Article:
MUSC News Center
Toxin in seafood causes kidney damage in mice at levels considered safe for consumption
By Dawn Brazell | News Center | February 7, 2014
FDA may need to reconsider what levels of domoic acid in shellfish and fish are safe.
It may not seem that Navy-trained sea lions, a plate of seafood, and a kidney research lab at the Medical University of South Carolina would have much in common.
It turns out they do.
Researchers at MUSC have found that domoic acid, which accumulates in seafood and is toxic to the brain, also damages kidneys at concentrations 100 times lower than what causes brain damage. These findings, out today in a study appearing in the Journal of the American Society of Nephrology, points to the need for more research, especially since the Federal Drug Administration (FDA) has set a legal limit of domoic acid in seafood based primarily on its adverse effects on the brain.
P. Darwin Bell, Ph.D., MUSC Division of Nephrology Research Endowed Chair, Jason Funk, Ph.D., MUSC division of Nephrology, and their colleagues said the study uncovers new ground and raises important questions.
“We want to generate awareness about this and the fact that this is something that may need to be looked at further, especially by the FDA in controlling exposure,” Funk said.
Ninety-nine percent of the existing research focuses on the neurologic effects of domoic acid. There is little evidence of its effect on other organs, said Bell. “The fact that we’ve found that domoic acid is so highly toxic to the kidney is novel and new and has not been recognized at all. There’s a view that repeated injury to the kidney accumulates over time and can lead to kidney failure. What we worry about is the fact that you’re getting these small exposures to domoic acid and have this cycle of injury, recovery – injury, recovery that can lead to renal failure at some point down the road.”
Some believe this type of exposure may be much more toxic to the elderly, young children, people with pre-existing kidney disease, and perhaps pregnant women, but there will have to be many more studies before those guidelines can be set. It’s too early “to set off alarm bells” until more studies can be done to validate results, said Bell.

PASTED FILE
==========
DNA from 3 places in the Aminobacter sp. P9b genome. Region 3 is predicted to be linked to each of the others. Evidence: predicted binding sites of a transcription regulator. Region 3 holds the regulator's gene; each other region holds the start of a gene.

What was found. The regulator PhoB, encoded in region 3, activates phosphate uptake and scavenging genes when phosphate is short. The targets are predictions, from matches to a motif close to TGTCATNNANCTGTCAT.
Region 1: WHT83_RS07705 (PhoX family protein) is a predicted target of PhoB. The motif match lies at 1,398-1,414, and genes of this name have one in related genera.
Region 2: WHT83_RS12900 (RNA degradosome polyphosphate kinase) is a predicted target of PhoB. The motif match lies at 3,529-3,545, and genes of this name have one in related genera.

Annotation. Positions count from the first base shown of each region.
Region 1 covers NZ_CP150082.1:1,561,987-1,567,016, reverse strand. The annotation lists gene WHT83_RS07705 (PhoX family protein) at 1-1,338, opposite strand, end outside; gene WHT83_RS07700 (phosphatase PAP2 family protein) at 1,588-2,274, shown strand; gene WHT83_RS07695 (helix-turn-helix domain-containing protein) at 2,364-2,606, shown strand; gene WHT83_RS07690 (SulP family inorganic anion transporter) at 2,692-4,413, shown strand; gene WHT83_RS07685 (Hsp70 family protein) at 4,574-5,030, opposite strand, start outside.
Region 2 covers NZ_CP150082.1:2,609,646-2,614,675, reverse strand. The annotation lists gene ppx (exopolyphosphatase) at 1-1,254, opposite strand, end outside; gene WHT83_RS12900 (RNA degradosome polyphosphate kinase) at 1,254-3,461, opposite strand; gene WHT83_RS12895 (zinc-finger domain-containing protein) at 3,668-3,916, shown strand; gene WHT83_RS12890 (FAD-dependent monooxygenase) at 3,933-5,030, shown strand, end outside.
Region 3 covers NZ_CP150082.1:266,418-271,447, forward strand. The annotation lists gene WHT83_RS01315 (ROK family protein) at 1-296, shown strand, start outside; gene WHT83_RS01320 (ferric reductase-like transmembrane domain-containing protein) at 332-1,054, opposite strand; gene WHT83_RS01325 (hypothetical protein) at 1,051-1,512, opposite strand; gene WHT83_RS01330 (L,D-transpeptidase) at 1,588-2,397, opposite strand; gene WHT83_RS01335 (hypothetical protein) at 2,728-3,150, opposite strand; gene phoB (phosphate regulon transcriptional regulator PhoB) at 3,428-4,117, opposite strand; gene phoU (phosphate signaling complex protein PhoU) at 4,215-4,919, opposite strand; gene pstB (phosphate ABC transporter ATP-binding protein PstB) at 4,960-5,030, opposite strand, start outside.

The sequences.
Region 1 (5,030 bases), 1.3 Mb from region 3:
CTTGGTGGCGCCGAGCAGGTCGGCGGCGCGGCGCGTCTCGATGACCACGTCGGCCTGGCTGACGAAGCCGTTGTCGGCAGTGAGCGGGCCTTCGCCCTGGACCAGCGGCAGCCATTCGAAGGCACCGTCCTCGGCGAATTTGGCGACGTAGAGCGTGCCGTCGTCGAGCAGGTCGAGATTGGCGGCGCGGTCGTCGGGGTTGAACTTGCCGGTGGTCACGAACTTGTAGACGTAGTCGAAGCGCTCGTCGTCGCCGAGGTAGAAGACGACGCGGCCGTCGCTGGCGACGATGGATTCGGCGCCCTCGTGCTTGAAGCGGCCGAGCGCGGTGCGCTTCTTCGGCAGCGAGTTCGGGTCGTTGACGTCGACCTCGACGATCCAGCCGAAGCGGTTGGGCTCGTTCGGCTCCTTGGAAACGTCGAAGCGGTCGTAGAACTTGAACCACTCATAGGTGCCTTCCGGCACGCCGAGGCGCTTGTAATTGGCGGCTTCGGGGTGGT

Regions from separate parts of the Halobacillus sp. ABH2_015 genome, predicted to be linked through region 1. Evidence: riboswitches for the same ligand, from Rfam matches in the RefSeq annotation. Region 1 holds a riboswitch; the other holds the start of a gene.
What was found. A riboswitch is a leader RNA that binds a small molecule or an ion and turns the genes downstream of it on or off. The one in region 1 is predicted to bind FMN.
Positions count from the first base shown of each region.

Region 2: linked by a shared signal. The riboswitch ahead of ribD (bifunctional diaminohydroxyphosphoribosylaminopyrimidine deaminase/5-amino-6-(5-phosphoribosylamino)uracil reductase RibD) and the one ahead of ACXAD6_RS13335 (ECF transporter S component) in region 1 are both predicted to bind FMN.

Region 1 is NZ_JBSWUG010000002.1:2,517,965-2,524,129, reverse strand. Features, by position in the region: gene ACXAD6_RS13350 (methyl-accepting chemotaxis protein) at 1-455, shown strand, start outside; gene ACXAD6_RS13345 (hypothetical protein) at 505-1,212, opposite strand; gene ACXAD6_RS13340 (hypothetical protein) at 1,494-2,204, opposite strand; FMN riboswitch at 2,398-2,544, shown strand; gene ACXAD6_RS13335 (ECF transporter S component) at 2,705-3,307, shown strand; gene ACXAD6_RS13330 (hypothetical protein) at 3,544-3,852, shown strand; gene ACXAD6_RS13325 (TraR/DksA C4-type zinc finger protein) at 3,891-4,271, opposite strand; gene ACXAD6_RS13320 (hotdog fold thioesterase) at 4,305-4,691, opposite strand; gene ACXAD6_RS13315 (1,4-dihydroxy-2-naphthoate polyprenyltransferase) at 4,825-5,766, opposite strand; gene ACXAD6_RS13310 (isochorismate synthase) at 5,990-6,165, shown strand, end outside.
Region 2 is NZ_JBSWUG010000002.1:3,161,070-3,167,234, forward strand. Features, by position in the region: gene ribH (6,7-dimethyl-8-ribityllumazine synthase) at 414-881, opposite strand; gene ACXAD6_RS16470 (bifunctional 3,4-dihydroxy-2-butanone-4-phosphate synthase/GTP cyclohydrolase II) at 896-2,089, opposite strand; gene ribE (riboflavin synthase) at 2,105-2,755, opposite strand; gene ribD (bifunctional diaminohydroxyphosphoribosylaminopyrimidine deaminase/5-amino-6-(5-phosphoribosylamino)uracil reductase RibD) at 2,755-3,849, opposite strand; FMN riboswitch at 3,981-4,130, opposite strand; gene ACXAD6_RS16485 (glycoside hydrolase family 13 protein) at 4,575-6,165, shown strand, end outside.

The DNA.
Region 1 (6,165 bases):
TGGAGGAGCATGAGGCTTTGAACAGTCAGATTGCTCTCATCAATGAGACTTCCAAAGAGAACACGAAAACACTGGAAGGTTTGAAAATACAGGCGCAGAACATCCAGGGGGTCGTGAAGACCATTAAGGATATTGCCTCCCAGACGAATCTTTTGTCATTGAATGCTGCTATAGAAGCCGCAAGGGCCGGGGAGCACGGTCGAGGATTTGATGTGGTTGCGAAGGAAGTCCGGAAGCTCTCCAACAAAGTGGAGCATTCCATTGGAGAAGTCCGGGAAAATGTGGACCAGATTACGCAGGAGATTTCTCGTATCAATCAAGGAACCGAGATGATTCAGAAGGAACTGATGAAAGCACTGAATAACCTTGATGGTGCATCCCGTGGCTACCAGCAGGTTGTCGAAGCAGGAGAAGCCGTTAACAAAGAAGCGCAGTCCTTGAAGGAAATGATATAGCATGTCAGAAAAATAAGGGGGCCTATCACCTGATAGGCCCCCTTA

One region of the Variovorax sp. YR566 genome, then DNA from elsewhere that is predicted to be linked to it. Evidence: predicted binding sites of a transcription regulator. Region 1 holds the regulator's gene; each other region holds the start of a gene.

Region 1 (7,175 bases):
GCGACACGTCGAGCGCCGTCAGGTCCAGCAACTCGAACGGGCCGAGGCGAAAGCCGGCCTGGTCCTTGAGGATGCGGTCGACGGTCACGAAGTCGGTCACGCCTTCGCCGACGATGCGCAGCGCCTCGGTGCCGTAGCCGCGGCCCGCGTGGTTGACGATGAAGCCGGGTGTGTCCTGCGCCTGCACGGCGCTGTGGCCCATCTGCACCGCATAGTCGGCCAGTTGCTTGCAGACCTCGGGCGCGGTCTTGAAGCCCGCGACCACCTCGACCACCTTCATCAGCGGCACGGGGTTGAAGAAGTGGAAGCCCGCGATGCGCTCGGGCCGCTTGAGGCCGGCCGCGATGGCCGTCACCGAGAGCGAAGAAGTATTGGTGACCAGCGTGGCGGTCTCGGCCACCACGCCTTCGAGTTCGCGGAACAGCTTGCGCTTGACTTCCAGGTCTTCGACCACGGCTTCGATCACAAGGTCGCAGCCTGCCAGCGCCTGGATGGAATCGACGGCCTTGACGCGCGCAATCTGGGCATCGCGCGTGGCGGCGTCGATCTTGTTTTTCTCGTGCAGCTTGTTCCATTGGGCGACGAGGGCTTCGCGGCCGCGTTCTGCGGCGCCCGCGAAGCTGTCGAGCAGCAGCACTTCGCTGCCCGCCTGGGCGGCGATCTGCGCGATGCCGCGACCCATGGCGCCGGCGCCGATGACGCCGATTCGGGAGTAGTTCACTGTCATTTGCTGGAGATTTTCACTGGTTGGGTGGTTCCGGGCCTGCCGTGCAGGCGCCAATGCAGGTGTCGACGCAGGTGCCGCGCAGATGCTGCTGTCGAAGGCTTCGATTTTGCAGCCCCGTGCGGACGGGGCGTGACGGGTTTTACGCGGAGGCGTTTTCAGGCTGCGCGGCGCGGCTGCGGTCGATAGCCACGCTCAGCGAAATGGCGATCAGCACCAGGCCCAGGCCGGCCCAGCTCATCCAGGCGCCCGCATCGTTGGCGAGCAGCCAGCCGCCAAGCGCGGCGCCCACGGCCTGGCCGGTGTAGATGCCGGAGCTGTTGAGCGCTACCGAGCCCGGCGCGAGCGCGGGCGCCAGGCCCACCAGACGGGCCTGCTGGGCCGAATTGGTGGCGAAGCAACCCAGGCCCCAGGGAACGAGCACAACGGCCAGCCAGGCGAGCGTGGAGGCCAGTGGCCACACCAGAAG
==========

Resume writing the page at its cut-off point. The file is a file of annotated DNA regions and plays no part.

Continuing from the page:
It does bear monitoring, though.
“There’s warming of the ocean and an increase of the amount of algae in the ocean – this toxin is produced by algae. So there are these algae blooms that produce domoic acid. It doesn’t get broken down so it just stays at the bottom of the oceans and gets taken up by mussels, scallops and fish. A recent report stated that over 50 percent of bottle-nosed dolphins in Sarasota Bay in Florida now have detectable levels of domoic acid.”
Bell said that only in the last few years have domoic acid and other toxins been detected in the Gulf. “The increase in domoic acid levels in our oceans is becoming more and more alarming.”
Previously, it was more of a West coast problem, which brings up how sea lions factor into the story. Bell said a catalyst for the research came from the work of MUSC colleague Michael Gregory Janech, Ph.D., who studies sea lions enlisted in the U.S. Navy Marine Mammal Program to patrol the harbor and provide protection for ships.
“They eat anchovies and sardines that have domoic acid. They get this electro-excitatory neurotoxicity, and they go crazy and they die. The Navy spends a huge amount of money to train these sea lions so he’s been looking at how to predict if a sea lion is getting domoic acid poisoning. One of the things they have found is the functioning of the kidney seems to be altered and that led us to do this study on mice.”
Though the brain is protected somewhat by the blood-brain barrier, the kidney is the primary mode of excretion. Funk said one of the first steps in their study was to expose mice to the acid to see where it distributed in the body. “It was like four to five times higher in the kidney compared to any other organ we tested including brain. That finding validated us going farther in this study.”
Funk said the next step is to study chronic repeated exposures to see what impact it would have on kidney function and to determine if these findings translate to human populations. “Our work is the first initial step showing that the kidney accumulates this toxin and that it causes kidney damage. It’s certainly something that the FDA and other governing agencies, as well as researchers, need to be aware of – that the kidneys are susceptible to injury at extremely low levels of this toxin.”